I am aching for spring. Since I work outside, the weather is an ever-present phenomenon, and it seems that the mild mid-winter has morphed into a very mean late-winter. The wooly worm was right! Monday was spent attending to a new shipment of fruit trees in biting wind. Tuesday got colder as the day went on. Wednesday…ahhh…the sun actually stayed out for most of the day. It wasn’t warm, but it wasn’t grey either.
Woodfin Y Market – People In Line for East Fork Farm
Today I wore about 3 shirts, a vest, a fleece, a wool hat, gloves, and occasionally my lined Carhartt jacket. I felt a bit like the Pillsbury Doughboy. I checked the weather report and temperatures through the weekend will be colder than normal. That’s right. Colder than normal. This is gonna sound like whining, but ugg, and double ugg. My stepdaughter, Amelia, wrote a wonderful post about February. Here is the first bit, but you should read the whole post! “Every year I think that I want to break up with February a little more.”
Our tailgate market farmers have to move forward with determination despite the bitter weather. To get goods to the market as early as possible, you can bet that many of their days are spent outside on these fierce windy days. Stuff has to happen while we are sitting on our cozy sofas drinking tea. Otherwise, when the spring markets open there would not be anything for sale. Farmers are BUSY right now – growing transplants, planting seeds, plowing ground, cutting down cover crops, birthing baby animals, building structures for the coming year, repairing greenhouses, fixing machinery, maintaining fruit and berry plants, and God knows what else. All of these tasks are done by the farmers with a leap of faith that rain will come when it is needed, that the plants will produce, and that someone will buy their goods.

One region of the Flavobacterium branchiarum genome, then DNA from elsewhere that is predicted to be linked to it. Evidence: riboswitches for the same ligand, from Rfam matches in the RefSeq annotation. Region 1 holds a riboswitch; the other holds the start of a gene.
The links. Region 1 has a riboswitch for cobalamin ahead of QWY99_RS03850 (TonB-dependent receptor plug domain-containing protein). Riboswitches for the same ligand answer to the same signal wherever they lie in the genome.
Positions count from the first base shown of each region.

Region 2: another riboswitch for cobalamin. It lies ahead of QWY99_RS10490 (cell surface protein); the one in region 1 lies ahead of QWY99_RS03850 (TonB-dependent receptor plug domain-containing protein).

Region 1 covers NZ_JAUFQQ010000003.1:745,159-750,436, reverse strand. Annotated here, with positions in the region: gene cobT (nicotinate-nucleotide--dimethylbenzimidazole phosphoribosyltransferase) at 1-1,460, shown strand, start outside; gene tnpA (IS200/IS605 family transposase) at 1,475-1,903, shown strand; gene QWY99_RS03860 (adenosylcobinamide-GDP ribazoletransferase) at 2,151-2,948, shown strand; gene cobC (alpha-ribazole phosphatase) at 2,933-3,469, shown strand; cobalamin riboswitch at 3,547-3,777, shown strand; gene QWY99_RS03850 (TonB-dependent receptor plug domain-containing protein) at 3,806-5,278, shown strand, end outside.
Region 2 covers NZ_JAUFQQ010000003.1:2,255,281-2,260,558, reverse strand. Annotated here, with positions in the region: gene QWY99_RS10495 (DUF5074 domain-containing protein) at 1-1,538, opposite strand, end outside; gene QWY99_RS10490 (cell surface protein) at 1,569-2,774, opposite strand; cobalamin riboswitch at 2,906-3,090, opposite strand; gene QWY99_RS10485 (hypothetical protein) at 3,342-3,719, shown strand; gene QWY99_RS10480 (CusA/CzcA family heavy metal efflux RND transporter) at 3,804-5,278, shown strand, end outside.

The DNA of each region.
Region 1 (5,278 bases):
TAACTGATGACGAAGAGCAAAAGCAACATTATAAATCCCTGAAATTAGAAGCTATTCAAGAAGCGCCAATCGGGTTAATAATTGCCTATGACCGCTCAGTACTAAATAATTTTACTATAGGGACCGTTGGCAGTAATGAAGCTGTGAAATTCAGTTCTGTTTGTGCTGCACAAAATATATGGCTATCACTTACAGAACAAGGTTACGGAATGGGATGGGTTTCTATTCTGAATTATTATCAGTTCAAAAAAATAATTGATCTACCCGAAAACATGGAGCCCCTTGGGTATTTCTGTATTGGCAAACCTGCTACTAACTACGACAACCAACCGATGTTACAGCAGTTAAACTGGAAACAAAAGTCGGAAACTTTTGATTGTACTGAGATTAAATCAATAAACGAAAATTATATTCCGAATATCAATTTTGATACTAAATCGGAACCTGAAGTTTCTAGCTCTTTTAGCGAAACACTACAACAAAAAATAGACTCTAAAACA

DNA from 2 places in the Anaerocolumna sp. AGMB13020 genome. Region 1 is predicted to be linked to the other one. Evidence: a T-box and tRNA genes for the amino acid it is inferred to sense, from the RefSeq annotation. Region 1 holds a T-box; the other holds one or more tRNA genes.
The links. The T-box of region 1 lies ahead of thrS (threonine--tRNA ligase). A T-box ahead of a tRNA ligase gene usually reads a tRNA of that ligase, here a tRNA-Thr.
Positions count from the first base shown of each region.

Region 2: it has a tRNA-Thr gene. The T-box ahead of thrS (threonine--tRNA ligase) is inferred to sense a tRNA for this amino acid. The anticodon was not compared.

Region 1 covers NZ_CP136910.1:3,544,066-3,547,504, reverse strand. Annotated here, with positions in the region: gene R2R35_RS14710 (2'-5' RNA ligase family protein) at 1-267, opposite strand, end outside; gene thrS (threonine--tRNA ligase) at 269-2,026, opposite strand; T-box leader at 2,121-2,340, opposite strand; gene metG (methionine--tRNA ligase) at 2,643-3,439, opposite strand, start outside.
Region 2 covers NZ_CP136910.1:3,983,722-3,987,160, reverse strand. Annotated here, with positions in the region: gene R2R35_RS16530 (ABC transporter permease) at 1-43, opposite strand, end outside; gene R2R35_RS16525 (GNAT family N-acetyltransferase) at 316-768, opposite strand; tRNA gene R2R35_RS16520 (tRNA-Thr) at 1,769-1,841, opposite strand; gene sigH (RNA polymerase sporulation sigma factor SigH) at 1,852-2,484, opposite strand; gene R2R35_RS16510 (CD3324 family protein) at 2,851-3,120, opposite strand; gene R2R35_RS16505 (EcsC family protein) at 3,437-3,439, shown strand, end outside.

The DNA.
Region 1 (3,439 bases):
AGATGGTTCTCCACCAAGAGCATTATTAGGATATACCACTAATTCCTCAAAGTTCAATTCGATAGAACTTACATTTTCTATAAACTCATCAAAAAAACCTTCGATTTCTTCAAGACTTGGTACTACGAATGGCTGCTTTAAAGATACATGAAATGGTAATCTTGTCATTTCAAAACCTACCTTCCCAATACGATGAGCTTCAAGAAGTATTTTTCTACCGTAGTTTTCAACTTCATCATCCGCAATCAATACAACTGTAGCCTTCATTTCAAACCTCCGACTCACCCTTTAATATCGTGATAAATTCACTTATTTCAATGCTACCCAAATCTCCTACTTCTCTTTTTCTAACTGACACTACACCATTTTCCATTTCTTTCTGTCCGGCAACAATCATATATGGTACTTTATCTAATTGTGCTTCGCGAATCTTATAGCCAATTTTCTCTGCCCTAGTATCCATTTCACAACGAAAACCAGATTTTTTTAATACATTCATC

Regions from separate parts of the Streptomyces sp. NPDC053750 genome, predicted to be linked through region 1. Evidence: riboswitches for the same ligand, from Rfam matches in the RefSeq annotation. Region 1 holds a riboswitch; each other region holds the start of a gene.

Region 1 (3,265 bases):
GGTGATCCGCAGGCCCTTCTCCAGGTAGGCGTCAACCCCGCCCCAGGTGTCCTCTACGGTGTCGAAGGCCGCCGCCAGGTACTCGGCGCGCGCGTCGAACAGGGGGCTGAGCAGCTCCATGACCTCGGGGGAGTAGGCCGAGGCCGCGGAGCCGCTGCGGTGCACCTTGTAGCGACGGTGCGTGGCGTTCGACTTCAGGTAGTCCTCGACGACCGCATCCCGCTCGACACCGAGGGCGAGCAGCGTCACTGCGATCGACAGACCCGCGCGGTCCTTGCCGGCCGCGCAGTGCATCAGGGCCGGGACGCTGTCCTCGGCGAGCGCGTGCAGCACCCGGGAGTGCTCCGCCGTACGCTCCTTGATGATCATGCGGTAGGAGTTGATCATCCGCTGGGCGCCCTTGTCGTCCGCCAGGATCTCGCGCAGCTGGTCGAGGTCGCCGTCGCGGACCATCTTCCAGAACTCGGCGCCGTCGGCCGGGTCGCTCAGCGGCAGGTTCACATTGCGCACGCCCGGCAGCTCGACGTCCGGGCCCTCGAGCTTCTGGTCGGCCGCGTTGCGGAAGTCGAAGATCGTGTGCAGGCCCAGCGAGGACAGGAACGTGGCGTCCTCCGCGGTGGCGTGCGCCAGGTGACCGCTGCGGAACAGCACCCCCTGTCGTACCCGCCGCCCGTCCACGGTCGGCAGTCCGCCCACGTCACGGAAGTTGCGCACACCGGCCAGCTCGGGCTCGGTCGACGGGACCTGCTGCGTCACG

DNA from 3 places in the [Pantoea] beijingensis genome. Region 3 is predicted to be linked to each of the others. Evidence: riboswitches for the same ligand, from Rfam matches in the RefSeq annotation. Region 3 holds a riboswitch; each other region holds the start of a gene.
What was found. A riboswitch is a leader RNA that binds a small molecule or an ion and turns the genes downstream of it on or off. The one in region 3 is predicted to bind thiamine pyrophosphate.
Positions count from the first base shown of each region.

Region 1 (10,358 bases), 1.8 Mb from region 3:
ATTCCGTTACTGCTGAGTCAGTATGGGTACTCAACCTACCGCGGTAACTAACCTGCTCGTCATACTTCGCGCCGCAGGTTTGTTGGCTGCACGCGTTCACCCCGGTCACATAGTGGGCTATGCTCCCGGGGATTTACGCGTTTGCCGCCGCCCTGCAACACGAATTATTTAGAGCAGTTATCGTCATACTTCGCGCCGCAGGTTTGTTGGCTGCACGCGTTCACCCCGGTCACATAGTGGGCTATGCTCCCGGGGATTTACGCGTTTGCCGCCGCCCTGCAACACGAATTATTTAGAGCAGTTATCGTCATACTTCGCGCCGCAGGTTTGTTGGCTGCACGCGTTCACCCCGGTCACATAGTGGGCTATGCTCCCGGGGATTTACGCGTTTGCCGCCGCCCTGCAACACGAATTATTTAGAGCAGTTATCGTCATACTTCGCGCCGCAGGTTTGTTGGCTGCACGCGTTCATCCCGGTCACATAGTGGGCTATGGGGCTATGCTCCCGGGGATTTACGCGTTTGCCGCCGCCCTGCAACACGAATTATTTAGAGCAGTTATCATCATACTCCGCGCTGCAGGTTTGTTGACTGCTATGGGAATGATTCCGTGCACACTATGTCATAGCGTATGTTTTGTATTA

Seth Salmon of Flying Fish CSA and Wildwood Herbal at Woodfin Y Indoor
If you ever think you are paying too much for something at the Tailgate Market, flash on the dedication our farmers bring to their work. We probably aren’t paying them enough. These folks aren’t doing this only for fun. It is their job and
the way they pay their bills and buy their kids shoes. As I have said before – farming is a labor of love and we are the lucky recipients. Lets support them now (at the winter markets) as we anticipate the arrival of the spring markets soon. Best wishes and praying that the weatherman got it wrong.
Hand Knitted wool Socks at City Market (Indoors)
Smoke Signals at City Market (Indoors)
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